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patterns. Even if these names sound differently, they are still the same names, because they have an identical meaning, just as the drills are of the same type, yet of different bits of iron. Plato suggests furthermore that correctly established names reflect the natures of the things that they name. He illustrates this by means of a long list of etymologies of names of all sorts of things, including gods, that take up much of the Cratylus. In the context of the present discussion, his explanation of the name of Zeus is of special interest. It is based on the fact that the name has two declensions, one of which has ‘Zêna’ in the accusative, the other ‘Dia’. T.5 . . . Zeus also seems to have had an altogether fine name given to him—but it isn’t exactly easy to figure out. That’s because the name ‘Zeus’ is exactly like a phrase that we divide into two parts, ‘Zêna’ and ‘Dia’, some of us using one of them and some the other. But these two names, reunited into one, express the nature of the god—which is just what we said a name should do. Certainly, no one else is more the cause of life (zên), whether for us or for anything else than the ruler and king of all things. Thus ‘Zêna’ and ‘Dia’ together correctly name the god that is always the cause of life (di’ hon zên) for all creatures. But, as I say, his name which is really one, is divided in two (Plato, Cratylus 395e–396a).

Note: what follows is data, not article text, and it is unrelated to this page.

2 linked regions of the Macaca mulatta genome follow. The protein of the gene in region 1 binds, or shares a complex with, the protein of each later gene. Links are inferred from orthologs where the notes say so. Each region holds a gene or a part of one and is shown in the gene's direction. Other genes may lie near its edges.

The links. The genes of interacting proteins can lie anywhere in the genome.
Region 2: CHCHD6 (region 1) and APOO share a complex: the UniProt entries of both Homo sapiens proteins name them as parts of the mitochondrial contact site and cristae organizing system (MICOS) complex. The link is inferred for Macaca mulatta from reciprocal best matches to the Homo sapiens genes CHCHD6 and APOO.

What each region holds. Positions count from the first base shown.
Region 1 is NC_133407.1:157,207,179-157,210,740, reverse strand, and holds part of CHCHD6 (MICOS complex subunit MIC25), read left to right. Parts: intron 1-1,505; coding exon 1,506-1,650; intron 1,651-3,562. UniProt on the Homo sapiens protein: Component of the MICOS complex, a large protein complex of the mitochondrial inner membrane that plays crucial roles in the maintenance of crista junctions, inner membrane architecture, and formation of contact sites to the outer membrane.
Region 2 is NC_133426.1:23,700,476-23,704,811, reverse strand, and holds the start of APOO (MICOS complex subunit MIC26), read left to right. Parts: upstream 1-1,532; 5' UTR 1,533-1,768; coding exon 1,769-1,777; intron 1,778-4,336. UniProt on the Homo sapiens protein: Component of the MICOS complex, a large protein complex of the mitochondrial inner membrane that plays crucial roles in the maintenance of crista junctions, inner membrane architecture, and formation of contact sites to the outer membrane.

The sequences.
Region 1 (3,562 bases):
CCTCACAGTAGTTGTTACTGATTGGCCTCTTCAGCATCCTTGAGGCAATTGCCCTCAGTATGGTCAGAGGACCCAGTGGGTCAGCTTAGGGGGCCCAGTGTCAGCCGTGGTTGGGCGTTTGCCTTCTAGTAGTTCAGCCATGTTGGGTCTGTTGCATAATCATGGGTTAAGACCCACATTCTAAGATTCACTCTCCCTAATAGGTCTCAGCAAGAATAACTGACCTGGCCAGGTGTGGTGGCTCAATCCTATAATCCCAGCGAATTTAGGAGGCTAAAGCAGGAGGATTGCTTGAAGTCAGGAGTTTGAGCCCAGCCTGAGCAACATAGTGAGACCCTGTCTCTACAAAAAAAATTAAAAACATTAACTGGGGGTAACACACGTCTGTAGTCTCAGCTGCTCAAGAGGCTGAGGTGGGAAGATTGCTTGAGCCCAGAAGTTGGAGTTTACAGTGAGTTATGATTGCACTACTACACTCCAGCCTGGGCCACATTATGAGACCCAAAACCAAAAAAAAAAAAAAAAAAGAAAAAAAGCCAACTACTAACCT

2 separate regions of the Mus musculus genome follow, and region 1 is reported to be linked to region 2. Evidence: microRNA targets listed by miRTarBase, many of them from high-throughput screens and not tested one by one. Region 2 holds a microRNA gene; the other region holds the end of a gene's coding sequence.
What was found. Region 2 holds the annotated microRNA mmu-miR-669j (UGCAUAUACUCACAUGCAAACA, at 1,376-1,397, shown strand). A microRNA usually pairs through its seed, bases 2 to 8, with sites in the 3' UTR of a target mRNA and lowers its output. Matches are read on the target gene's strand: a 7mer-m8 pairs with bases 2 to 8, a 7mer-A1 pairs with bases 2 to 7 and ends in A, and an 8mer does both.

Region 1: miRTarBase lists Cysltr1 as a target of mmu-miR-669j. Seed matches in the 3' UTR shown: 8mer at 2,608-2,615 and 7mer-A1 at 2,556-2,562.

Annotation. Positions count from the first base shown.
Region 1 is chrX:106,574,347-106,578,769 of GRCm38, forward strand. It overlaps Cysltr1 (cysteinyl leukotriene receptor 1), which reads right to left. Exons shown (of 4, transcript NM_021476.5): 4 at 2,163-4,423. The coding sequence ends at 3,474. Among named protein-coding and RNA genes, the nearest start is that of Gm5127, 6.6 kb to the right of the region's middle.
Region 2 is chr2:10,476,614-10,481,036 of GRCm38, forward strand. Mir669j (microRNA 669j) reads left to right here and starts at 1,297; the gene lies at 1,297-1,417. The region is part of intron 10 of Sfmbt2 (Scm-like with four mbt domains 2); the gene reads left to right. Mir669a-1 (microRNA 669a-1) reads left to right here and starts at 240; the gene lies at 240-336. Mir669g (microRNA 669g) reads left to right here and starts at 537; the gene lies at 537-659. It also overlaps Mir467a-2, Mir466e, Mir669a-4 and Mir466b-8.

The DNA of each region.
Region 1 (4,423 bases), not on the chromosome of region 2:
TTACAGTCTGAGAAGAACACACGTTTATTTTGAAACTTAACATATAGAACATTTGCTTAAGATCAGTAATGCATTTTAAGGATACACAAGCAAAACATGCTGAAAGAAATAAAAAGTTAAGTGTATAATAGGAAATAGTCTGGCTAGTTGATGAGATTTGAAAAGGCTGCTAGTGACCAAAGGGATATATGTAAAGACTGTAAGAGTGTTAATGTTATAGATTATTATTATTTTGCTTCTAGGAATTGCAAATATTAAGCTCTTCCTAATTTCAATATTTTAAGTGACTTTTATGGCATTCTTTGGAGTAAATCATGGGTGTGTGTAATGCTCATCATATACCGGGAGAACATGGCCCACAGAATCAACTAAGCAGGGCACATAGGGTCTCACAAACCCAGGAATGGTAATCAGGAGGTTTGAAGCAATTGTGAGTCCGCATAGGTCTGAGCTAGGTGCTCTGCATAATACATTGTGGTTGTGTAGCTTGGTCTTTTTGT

What are we to think of these and the other etymologies in the Cratylus? Even though some of Plato’s etymologies involve a certain degree of play, he seriously believes—with many other Greek intellectuals—that etymologies reveal something about the ideas of the primitive name-givers about this world.9 Plato’s theory was a source of inspiration to many, Platonists and non-Platonists alike. In the present context, one of the most interesting examples comes from the so-called Letter from Aristeas to Philocrates, which narrates the story of the Septuaginta translation. When Aristeas learns of the desire of the king, Ptolemy II, to acquire a translation of the books of the Jews for his library at Alexandria, he jumps at

9 See, for example, Plato, Cratylus 411b: ‘the people who gave things their names in very ancient times’; Cratylus 425a–b: ‘It was the ancients who combined things in this way. Our job—if indeed we are to examine all these things with scientific knowledge—is to divide what they put together, so as to see whether or not both the primary and derivative names are given in accord with nature. For, any other way of connecting names to things, Hermogenes, is inferior and unsystematic.’ The point that according to Plato (and Aristotle) names reveal the ideas of primitive men has been forcefully argued by Sedley 2003, see esp. 25–50.

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